Dark Side of the Moon is decorated up in the kinds of nonspecific Christian apologetics that may not be surprising if you’ve seen some of the other films that the Hayes brothers wrote—The Conjuring, sure, but also The Reaping(2007). The thing that they bring onto their ship is the devil in all but name—when asked, he gives the classic answer that he has “many names.”

A big reveal comes when our protagonist figures out that the latitude and longitude of the Bermuda Triangle is 666—if you take out all the other numbers. And our hero—a lowkey atheist—saves the day by regaining his faith. And, y’know, using a nuke. This is a movie from the ‘90s, after all.

So, just what is going on? Well, apparently the Bermuda Triangle is a portal to the dark side of the moon and maybe along the way it passes through hell? Whatever happens, the devil has hitched a ride on it, and he intends to “take what is mine,” by which he apparently means souls. He’s going to use those souls to eventually become more powerful than god, until “heaven is nothing more than a crucible filled with dust.”

What any of this has to do with the Bermuda Triangle, exactly, is anyone’s guess. When asked about that particular plot point, the devil seems to indicate that it’s simply “convenient.” It seems like it would be more convenient if it was located in the middle of Times Square, but what do I know about the geo-theology?

Wikipedia claims (without citation) that the film’s title is a nod to the Pink Floyd album, which seems like it might be a stretch, but then again, there are all those triangles…

The movie that wraps all of this is mostly workmanlike, the only feature credit for director D.J. Webster, but the Blu-ray from Unearthed Films makes it look as good as it can. The picture is never muddy, the chiaroscuro of the shadows and light are nice and sharp, and you can generally understand the characters when they’re talking.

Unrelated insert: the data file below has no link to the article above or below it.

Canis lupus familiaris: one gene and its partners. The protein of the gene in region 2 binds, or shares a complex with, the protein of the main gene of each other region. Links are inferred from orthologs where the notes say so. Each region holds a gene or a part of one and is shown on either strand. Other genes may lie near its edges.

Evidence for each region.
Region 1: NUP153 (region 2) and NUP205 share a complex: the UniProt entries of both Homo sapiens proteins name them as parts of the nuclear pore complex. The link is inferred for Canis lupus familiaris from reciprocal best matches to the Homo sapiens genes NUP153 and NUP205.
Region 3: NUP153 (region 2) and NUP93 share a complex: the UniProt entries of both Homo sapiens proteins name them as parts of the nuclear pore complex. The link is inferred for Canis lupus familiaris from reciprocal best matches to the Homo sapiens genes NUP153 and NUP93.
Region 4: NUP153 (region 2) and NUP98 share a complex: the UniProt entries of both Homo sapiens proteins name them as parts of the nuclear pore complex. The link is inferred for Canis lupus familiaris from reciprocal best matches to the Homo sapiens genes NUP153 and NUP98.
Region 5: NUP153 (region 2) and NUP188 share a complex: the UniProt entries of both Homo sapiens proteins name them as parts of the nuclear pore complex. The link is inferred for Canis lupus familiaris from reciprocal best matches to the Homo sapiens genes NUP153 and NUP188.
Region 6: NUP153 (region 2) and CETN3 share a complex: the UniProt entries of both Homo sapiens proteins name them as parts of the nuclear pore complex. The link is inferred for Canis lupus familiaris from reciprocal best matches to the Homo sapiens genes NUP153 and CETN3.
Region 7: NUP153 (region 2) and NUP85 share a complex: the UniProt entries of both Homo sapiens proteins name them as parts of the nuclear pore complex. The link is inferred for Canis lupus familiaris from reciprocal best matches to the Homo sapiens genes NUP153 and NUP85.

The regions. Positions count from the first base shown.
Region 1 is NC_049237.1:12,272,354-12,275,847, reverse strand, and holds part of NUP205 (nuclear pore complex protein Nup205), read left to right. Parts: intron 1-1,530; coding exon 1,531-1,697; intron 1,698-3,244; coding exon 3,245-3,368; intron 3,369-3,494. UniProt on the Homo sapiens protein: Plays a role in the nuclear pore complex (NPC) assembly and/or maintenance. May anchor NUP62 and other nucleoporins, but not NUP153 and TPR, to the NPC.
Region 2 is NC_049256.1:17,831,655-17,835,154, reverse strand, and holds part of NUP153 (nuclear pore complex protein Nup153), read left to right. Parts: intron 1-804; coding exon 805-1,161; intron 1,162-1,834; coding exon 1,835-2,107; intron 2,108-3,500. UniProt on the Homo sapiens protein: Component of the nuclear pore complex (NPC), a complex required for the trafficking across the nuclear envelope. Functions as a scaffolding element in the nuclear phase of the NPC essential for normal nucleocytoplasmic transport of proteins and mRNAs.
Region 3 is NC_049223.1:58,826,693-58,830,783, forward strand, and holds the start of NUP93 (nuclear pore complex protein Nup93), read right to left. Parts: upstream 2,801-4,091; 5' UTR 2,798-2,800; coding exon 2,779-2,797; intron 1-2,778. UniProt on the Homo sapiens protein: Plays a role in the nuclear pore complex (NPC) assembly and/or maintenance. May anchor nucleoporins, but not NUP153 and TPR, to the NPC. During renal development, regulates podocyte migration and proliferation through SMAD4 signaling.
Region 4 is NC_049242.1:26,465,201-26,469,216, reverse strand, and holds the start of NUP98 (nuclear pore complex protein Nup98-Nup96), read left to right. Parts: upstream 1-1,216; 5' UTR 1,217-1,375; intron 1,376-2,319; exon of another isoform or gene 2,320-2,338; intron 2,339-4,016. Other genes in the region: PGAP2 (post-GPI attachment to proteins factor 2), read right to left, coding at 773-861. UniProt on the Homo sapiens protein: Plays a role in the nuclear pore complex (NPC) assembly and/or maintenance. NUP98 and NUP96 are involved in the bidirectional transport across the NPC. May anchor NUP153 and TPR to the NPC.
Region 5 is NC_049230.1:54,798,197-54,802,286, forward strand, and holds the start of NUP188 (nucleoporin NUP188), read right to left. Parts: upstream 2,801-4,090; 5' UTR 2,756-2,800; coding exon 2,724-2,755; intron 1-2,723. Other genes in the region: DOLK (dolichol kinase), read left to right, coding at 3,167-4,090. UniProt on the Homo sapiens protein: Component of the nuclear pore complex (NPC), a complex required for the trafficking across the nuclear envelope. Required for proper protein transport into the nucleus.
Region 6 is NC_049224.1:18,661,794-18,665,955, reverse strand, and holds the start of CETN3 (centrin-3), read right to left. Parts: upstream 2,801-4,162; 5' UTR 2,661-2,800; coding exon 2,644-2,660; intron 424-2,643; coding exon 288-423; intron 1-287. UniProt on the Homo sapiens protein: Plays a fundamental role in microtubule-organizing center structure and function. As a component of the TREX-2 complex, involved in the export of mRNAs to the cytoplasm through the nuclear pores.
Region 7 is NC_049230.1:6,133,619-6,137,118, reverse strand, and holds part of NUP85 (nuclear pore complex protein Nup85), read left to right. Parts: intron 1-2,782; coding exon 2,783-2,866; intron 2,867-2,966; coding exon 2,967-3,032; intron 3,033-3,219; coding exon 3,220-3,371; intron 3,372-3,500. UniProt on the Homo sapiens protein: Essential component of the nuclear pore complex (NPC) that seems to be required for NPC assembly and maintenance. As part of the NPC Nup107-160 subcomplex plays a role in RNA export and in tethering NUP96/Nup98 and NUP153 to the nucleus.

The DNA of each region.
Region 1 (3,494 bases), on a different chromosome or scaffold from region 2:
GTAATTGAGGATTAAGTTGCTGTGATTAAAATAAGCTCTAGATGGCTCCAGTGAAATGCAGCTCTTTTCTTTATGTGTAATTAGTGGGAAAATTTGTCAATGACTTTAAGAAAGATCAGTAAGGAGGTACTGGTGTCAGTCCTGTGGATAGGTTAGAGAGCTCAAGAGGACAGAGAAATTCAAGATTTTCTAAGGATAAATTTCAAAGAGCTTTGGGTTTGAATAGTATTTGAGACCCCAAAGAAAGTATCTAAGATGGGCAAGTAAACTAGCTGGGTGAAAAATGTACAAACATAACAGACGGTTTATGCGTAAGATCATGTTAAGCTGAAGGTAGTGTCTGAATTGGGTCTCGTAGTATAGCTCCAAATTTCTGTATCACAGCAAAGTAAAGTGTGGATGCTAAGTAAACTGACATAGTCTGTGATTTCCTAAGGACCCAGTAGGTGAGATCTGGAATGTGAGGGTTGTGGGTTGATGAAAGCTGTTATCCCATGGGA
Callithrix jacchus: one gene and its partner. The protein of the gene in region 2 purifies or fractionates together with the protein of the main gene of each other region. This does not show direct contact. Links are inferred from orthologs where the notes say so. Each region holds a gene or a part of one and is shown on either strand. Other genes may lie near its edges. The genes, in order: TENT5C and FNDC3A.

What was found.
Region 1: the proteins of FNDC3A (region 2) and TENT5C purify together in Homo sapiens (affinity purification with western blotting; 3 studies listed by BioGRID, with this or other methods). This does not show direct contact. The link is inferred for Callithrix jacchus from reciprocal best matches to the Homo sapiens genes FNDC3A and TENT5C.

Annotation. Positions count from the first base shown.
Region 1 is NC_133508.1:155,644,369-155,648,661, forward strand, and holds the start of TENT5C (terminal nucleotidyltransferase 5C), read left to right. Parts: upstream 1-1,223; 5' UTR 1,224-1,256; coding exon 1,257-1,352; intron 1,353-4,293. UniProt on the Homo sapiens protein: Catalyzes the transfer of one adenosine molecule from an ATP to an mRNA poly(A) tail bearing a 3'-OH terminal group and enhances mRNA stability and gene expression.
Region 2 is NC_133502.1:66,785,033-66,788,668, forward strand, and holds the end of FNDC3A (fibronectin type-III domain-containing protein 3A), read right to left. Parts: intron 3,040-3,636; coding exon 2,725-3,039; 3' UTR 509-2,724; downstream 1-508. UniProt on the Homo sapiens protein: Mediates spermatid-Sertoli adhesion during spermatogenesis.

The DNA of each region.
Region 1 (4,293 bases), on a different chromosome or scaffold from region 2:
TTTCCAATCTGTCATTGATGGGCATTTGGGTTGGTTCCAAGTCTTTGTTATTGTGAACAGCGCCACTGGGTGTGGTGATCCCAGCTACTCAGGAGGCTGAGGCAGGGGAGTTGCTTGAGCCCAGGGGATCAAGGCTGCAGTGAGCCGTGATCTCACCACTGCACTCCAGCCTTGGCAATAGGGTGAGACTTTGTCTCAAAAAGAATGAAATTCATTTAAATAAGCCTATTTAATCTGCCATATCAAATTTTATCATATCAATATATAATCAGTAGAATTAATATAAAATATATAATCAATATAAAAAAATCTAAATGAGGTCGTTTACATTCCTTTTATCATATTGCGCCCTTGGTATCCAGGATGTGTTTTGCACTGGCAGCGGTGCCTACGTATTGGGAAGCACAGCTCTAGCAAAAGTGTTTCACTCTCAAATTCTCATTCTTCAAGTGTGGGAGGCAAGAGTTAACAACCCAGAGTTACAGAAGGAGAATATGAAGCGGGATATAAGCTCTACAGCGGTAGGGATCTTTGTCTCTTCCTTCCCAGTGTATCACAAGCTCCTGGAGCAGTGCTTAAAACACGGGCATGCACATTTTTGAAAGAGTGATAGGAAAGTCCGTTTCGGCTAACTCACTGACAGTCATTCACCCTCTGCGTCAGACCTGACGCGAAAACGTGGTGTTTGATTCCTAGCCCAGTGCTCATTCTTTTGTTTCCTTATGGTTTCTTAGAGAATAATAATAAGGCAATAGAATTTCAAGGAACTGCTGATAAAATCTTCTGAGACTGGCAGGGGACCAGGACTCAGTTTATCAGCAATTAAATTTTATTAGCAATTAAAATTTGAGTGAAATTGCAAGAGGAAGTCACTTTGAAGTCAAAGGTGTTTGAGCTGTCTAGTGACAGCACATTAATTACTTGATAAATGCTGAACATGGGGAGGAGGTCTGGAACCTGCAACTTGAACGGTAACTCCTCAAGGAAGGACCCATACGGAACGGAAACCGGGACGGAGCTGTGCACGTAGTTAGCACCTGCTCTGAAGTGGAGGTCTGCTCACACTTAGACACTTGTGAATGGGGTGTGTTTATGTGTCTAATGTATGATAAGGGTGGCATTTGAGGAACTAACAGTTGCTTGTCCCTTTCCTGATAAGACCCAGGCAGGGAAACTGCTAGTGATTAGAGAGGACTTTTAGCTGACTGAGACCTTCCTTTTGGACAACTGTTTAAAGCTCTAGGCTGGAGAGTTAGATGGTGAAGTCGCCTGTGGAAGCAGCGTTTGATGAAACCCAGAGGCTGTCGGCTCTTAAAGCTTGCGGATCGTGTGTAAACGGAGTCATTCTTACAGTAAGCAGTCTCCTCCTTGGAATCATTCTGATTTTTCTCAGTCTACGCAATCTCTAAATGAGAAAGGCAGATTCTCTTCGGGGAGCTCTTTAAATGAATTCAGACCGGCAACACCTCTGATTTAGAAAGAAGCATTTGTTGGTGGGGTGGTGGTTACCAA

The crew of the Spacecore 1 are mostly made up of character actors with filmographies dominated by television, but they all do creditable work, and while they are occasionally called upon to very seriously say mumbo-jumbo, most of the time the dialogue is solid.

The production designers of Dark Side of the Moon had obviously seen both Alien and Aliens, but that was pretty unavoidable on space thrillers in 1990. There’s a dinner sequence, in particular, that calls back the one in Alien, albeit much less dramatically. It does, however, introduce us to Chekhov’s coffee creamer. And it’s hard to imagine that Joe Turkel—who is perhaps the movie’s biggest star, having appeared in both The Shining and Blade Runner, to name just a couple—wasn’t cast partly for his resemblance to Lance Henriksen as Bishop.

There’s nothing terribly wrong with Dark Side of the Moon, but, aside from its rather more literal take on the same plot as Event Horizon almost a decade before, there’s little enough to make it stand out, either. But if what you’ve got is a hankering for a Dennis Wheatley novel in spaaaace, you could certainly do a lot worse.

What may be the film’s best sequence is saved for last, as the camera pans across a miniature set showing the various wreckage from the Bermuda Triangle strewn across the surface of the moon, with an ominous voiceover and earth partly illuminated in the background. Roll credits.